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Spring, 2017 Newsletter
Postcards from the World Peace Game
The World Peace Game Foundation works internationally to train educators in the World Peace Game (WPG) and its core teaching principles. Educators who complete master class training with John Hunter are certified by the Foundation as WPG Facilitators. Currently, the Foundation has trained Facilitators from over 25 countries and across the US. Read on to learn about how these Facilitators are using the WPG with their students...
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Denver, Colorado
Logan School WPG students are all smiles after winning their WPG in March.

Tari St. Marie teaches at the Logan School for Creative Learning, a private school in Denver. She started using the World Peace Game in her classroom in 2014 and just completed facilitating her ninth World Peace Game session!  What drew her to the Game initially was that it allows her students to be in charge—quite literally. “The Game gives them a chance to work through real-world problems and to learn to believe in their own ideas. They get to take chances. Sometimes the risks are successful, sometimes not, but in both cases, they learn. They learn to believe that one person can make a difference, and they learn that it takes everyone to make change happen.”
Morelia, Mexico
UNLA students in the heat of WPG negotiating.

Ada Sandoval-Madrid and her colleague Roberto Govea are teachers at La Universidad Latina de América (UNLA), a high school and university west of Mexico City.  Trained as WPG Facilitators in 2015/16, they sought out the Game as a tool for their teenaged students to grapple with the huge diversity of thoughts, ethnicities, and class divisions on campus. “We saw a strong need to try to foster harmony, coexistence, tolerance, respect and peace among our entire student’s community. What better tool to use than the WPG?” explained Govea. While facilitating the Game, they witnessed remarkable examples of critical thinking, teamwork, and tolerance. When one country leader shocked the group by declaring war on another country and threatening a nuclear attack, leaders from the other countries with help from the United Nations intervened and were able to negotiate a treaty. “Having to experience the frustration and stress of working in an ever-changing and unpredictable environment was an eye-opening experience for both the students and us as educators. We can’t wait to play again!”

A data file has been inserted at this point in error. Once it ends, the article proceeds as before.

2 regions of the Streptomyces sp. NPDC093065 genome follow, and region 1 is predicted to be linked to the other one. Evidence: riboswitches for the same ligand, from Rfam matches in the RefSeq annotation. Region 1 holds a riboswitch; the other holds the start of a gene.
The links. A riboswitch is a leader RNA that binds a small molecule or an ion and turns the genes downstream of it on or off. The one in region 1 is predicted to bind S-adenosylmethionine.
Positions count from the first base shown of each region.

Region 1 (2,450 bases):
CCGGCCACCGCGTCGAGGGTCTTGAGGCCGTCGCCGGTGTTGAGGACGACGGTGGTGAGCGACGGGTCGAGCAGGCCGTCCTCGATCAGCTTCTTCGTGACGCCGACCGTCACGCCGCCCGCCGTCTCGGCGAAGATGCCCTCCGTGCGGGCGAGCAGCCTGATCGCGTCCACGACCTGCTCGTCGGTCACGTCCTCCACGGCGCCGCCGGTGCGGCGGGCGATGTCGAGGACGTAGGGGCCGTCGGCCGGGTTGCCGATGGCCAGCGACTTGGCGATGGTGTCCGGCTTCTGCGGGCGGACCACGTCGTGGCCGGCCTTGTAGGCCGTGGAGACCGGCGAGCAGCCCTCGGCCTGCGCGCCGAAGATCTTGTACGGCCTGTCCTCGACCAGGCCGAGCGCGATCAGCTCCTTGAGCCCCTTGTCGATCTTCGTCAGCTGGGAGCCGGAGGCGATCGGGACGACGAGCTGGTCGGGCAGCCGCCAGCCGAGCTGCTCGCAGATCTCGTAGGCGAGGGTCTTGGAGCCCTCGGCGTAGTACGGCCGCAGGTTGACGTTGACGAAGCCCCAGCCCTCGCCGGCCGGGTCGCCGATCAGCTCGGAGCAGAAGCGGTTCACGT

Austin, Texas
Headwaters School students playing their first World Peace Game.

Christi Wilson is an upper elementary guide at Headwaters School in Austin. After hearing John speak at a Montessori conference, she immediately thought that the Game would be perfect for her school. “Montessori's focus on empowering children, hands-on, experiential learning, and education for peace fit beautifully with what the World Peace Game does” Wilson explained. After facilitating her first Game this year,”I loved how the children move from being overwhelmed to creative action, and from self-serving to globally-minded through the course of the game. They grapple with what real compromise means. They band together and realize their power to solve really complex, difficult problems.” Some of her favorite reflections from students who played the Game:

I wanted to be a leader. I wanted to experience real stress so I would know what it would be. The stress was hard but the game was awesome.

My thinking in the beginning was “I am so not going to do this we’re going to die!” to thinking harder and faster.

Register Now for a World Peace Game Master Class with John Hunter

Summer trainings include:

June 19-23: Charlottesville, Virginia

July 10- 14: Denver, Colorado

August 7-11: Tokyo, Japan

For more information visit the World Peace Game Foundation web site
Copyright © 2016 World Peace Game Foundation  All rights reserved.

Our mailing address is:
PO Box 5763
Charlottesville, VA 22905

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